With the United Kingdom joining the European Union in 1992, the importance of European wide standards became more evident, particularly as these standards become incorporated within the member states. The co-ordinating body for European standards is the Committee for European Standardisation (CEN) and for the UK to influence these European standards it is important to have data, ideally objective and meaningful data because ‘in the absence of any other data, existing national standards take precedence’.
Thus without data from the UK for example, data from Germany or France could be used alone. (Garlick, R., (1994) ‘Getting UK golf up to standard’, Horticulture Week, March 17, 19-22)
Throughout the 1990's the STRI published the progress and results of a number of research projects on standards, playing quality and test methods. The areas covered spanned the major sports played and included bowls, cricket, football, golf, hockey, rugby and tennis. (There has actually been a wide range of reports that have appeared in the annual publication, The Journal of the Sports Turf Research Institute dating from 1985 which should be of interest to the reader.)
This wealth of data has been used, along with data from industry experts, sports clubs / associations and local authorities to produce the present Performance Quality Standards.
As this data is further analysed and as the turf industry gains further experience in the use of Performance Quality Standards and the data bank of information expands, then these standards will need to be further reviewed to reflect any necessary improvements needed to maintain them as fit for purpose.
Some of the earlier confusion over the introduction and use of Performance Quality Standards was that providers and maintainers often undertook a well thought out general maintenance plan, based on the estimated number of times certain tasks would be needed, but did not allow for at least two essential factors.
Firstly, the necessary adjustments to the maintenance plan to take into account the variation of soil type, changing surface vegetation, weather conditions and actual usage of a facility.
Secondly, the necessary education and training needs of the maintainers of the facilities to ensure adequate knowledge was available to produce the required level of quality.
It is important to remember that "performance standards were not developed for grounds maintenance but as a means of determining objectives and quality levels to which facilities must be managed. This is why standardisation of maintenance practice and methods of work is often uneconomic." (Dury, PLK, (1995), 'Performance Standards: The Way Forward?', The Groundsman, September, 35-37)
To address this statement and the two previous factors, a more informed and flexible approach needs to be taken.
This can be achieved by ensuring guideline maintenance manuals are available to assist providers in achieving the desired level of quality and by ensuring staff are appropriately educated and trained to be able to effectively implement the necessary procedures.
In 1996 the head of Information and Research Services for the English Sports Council wrote a paper titled ‘European performance standards for sports surfaces and their implications for grounds maintenance’, which identified an important relationship between performance and maintenance that still needs to be adequately addressed today. (Dye, A., (1996), 'European performance standards for sports surfaces and their implications for grounds maintenance', A Hawksmere Seminar at Chelsea FC, 15 April,)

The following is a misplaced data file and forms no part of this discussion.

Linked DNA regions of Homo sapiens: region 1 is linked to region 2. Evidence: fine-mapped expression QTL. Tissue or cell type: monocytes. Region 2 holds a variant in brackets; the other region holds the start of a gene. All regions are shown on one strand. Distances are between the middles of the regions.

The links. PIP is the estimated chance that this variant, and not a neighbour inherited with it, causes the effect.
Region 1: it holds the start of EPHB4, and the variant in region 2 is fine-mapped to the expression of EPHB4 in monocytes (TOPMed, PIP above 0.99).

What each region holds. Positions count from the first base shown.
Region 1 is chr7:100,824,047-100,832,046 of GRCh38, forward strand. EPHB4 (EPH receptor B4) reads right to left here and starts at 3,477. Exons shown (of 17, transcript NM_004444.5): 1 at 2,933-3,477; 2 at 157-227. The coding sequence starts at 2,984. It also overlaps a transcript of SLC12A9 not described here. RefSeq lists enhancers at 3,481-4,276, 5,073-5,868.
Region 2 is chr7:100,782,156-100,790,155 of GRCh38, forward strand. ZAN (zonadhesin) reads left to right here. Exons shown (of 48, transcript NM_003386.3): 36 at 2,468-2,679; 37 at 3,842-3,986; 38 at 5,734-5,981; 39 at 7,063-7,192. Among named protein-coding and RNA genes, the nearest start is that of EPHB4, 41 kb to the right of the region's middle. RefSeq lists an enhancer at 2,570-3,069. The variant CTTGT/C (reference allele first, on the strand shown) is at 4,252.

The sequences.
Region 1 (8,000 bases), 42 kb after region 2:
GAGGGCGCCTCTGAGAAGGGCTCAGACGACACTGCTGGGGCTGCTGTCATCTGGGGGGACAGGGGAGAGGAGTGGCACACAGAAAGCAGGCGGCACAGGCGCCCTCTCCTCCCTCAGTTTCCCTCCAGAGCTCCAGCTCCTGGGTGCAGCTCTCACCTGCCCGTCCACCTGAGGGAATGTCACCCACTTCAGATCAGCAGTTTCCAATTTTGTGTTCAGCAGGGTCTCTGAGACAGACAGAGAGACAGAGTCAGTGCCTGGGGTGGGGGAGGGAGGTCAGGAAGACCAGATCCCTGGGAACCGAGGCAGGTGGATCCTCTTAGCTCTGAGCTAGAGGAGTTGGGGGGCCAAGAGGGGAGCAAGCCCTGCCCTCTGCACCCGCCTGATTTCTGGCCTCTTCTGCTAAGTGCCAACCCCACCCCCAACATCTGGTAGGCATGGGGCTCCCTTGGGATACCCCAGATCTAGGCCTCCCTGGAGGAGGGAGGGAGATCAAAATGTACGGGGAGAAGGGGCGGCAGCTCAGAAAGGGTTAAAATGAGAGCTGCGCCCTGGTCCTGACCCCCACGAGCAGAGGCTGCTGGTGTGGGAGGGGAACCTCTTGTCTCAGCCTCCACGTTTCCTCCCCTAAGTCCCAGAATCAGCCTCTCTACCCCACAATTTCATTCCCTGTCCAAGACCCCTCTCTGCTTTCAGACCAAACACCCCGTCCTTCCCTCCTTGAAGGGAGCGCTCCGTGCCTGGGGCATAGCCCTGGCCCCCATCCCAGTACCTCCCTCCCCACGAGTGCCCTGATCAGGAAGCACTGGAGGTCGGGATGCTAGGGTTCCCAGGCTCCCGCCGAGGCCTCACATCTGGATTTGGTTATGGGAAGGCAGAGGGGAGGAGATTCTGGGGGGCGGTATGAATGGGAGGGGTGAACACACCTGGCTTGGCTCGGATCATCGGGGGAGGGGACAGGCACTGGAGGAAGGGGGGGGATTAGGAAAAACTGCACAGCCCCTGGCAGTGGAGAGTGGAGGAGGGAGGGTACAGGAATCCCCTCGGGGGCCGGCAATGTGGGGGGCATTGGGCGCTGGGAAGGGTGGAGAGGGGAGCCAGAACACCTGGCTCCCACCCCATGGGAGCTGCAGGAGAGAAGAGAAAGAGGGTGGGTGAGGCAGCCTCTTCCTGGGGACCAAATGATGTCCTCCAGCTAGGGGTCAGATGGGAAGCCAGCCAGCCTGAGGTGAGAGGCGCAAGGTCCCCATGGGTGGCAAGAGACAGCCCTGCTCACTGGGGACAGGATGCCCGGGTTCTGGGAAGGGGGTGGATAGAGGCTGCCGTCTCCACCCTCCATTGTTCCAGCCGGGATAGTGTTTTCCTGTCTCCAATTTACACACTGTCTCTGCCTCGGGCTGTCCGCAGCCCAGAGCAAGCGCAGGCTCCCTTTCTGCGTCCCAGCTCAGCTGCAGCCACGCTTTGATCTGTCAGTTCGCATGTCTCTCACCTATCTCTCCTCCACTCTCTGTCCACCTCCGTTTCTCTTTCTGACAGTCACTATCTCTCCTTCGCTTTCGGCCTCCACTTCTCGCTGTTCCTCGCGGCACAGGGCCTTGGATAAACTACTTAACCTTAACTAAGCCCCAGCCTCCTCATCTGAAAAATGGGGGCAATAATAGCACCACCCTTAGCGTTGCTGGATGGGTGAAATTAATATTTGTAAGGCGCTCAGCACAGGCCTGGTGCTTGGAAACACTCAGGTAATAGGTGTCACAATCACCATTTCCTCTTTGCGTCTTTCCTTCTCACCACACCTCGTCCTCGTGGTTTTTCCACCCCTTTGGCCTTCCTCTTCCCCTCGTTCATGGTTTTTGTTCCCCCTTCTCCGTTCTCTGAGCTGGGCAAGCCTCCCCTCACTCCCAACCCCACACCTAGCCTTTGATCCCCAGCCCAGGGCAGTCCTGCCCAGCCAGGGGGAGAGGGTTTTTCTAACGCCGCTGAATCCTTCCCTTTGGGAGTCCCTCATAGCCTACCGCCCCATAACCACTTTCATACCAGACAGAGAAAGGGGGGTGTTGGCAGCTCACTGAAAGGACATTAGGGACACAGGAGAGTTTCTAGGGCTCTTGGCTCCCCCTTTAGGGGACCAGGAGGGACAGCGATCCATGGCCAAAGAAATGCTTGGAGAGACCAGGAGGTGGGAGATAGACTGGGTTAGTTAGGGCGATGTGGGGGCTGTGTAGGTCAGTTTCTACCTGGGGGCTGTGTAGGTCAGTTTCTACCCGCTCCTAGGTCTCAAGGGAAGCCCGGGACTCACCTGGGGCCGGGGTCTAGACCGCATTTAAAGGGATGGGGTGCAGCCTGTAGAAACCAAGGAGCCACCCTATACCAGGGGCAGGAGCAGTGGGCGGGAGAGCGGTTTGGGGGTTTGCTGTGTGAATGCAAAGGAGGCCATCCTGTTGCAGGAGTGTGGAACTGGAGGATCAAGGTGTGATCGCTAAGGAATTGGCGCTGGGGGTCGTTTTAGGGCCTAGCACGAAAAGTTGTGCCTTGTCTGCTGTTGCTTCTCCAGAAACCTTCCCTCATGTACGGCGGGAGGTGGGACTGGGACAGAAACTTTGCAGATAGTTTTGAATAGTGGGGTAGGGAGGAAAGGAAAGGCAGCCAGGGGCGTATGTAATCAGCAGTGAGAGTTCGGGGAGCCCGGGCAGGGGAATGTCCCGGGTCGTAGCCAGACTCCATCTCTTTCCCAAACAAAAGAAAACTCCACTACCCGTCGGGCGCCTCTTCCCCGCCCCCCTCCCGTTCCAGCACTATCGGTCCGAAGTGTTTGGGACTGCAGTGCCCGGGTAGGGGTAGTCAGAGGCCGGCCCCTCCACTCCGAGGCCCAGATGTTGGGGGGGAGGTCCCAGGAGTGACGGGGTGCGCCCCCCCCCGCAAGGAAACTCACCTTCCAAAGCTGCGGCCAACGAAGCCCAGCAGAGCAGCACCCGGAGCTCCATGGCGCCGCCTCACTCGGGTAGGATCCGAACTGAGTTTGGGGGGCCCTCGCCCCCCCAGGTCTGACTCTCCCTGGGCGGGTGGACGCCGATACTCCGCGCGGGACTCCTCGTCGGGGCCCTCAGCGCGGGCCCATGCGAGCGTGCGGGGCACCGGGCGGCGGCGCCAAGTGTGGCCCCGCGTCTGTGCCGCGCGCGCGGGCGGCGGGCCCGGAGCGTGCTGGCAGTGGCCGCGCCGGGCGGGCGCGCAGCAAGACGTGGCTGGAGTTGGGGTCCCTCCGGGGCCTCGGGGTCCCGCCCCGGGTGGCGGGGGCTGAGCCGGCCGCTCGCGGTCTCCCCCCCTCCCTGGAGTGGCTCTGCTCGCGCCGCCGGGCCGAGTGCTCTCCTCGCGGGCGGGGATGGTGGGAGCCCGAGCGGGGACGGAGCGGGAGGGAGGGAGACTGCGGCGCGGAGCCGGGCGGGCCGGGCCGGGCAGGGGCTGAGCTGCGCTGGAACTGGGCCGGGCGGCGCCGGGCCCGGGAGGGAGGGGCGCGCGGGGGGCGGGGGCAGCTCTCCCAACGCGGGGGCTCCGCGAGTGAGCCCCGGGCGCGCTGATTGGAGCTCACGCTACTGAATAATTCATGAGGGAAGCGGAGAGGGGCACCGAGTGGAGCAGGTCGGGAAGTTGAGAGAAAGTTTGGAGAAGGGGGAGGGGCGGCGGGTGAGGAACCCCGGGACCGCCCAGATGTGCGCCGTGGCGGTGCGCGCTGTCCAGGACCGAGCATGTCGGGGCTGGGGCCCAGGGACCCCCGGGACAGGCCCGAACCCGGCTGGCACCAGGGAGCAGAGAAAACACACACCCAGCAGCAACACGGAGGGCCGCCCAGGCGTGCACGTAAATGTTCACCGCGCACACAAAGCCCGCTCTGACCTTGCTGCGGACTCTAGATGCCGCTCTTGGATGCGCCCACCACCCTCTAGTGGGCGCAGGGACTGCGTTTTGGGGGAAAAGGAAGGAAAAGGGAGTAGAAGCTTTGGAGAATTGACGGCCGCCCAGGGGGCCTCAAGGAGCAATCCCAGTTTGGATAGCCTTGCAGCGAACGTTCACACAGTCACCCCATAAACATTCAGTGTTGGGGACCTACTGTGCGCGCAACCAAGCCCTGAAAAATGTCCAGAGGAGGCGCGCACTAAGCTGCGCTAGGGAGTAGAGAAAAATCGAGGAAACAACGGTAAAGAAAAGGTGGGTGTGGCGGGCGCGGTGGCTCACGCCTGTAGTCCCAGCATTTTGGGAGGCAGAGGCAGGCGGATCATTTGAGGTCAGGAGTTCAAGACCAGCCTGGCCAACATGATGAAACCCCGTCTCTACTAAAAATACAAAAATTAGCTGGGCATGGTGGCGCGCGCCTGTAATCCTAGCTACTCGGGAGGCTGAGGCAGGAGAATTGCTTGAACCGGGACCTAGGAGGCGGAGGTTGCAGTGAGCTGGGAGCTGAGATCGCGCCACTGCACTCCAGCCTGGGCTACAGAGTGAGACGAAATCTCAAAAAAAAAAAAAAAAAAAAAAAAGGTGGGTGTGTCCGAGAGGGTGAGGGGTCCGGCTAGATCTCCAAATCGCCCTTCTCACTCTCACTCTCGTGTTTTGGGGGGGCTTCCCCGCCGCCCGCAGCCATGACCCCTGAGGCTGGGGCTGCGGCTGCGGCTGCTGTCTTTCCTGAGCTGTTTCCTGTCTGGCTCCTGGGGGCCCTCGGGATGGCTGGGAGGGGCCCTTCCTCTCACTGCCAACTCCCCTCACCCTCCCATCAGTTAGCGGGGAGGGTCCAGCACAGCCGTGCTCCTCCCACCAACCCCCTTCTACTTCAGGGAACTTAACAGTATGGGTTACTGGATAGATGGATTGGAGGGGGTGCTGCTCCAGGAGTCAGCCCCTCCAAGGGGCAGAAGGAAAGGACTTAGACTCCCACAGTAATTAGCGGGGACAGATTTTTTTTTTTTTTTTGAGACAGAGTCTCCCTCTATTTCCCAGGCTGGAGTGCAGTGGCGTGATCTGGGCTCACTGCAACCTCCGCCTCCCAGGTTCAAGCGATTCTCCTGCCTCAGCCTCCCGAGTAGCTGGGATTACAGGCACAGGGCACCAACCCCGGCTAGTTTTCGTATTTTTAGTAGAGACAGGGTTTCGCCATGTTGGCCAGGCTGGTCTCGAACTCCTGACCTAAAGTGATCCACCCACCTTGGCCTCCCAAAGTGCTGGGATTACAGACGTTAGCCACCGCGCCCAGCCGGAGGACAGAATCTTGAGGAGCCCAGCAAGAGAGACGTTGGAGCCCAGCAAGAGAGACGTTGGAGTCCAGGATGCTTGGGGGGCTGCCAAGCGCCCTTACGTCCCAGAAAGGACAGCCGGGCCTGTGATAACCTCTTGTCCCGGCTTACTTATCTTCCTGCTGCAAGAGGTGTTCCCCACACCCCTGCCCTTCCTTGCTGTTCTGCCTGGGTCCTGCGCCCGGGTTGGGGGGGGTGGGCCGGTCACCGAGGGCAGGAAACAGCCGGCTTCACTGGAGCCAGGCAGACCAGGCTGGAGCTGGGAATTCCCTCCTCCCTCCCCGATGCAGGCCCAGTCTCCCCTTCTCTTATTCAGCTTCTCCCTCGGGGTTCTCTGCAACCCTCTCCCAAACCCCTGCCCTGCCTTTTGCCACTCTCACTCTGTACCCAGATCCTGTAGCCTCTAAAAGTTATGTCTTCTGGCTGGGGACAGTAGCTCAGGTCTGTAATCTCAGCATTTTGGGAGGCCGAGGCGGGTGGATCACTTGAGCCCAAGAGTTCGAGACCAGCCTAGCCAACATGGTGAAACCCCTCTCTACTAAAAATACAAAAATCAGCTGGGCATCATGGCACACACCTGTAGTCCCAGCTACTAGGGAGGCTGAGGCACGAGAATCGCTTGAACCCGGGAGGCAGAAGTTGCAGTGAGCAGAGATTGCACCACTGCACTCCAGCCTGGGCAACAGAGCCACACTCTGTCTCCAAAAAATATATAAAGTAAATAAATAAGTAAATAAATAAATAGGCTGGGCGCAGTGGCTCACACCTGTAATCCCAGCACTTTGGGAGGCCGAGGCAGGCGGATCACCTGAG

He stated that, “It would seem opportune to promote the need to more firmly link performance with maintenance at this stage before standards are imposed without definitive guidance on how these will be maintained.”
The article continued by identifying an essential practical aspect for Performance Quality Standards that, again, has still not been fully addressed, “ There is also a need in the intervening period to establish definitive simplified field tests as opposed to complex laboratory tests which will assist in this process.”
In 1997 the ECB distributed to local authorities a document which brought together, in the form of a specification, the relevant Performance Quality Standards for cricket pitches, as well as maintenance guidelines for local authorities. This was possibly the first time that such a document had been produced by a Governing Body of Sport. (Anon, (1997), 'Cricket Pitch Maintenance. Guideline Specification for Local Authorities', ECB.)
Some concerns about making sports facilities too clinical and scientific have been justifiably raised. The ability to provide an element of flexibility to confer some form of home advantage to a team may be desired, whilst varying the degrees of playing performance will allow some element of the unknown, at least when players first commence a match. This can help to retain the excitement and challenge that propels sportsmen and women to greater achievements, as well as allowing managers to respond to local conditions.
One author identifies several of the developments that have taken place in the turfgrass industry and describes some of the perceived problems that a too scientific approach could take. For example, he states that "In lawn tennis the scientific construction of playing surfaces has progressed even further than in cricket. The result, according to many fans of the sport, has been a dulling of the spectacle, a fall in the entertainment value of the game". (Harvey, G. (2001), 'The forgiveness of nature. The story of grass', Jonathan Cape)
These are serious issues that have to be addressed to ensure the right surfaces are provided for all concerned, whether they are the user, spectator, governing body, maintainer, provider or sponsor.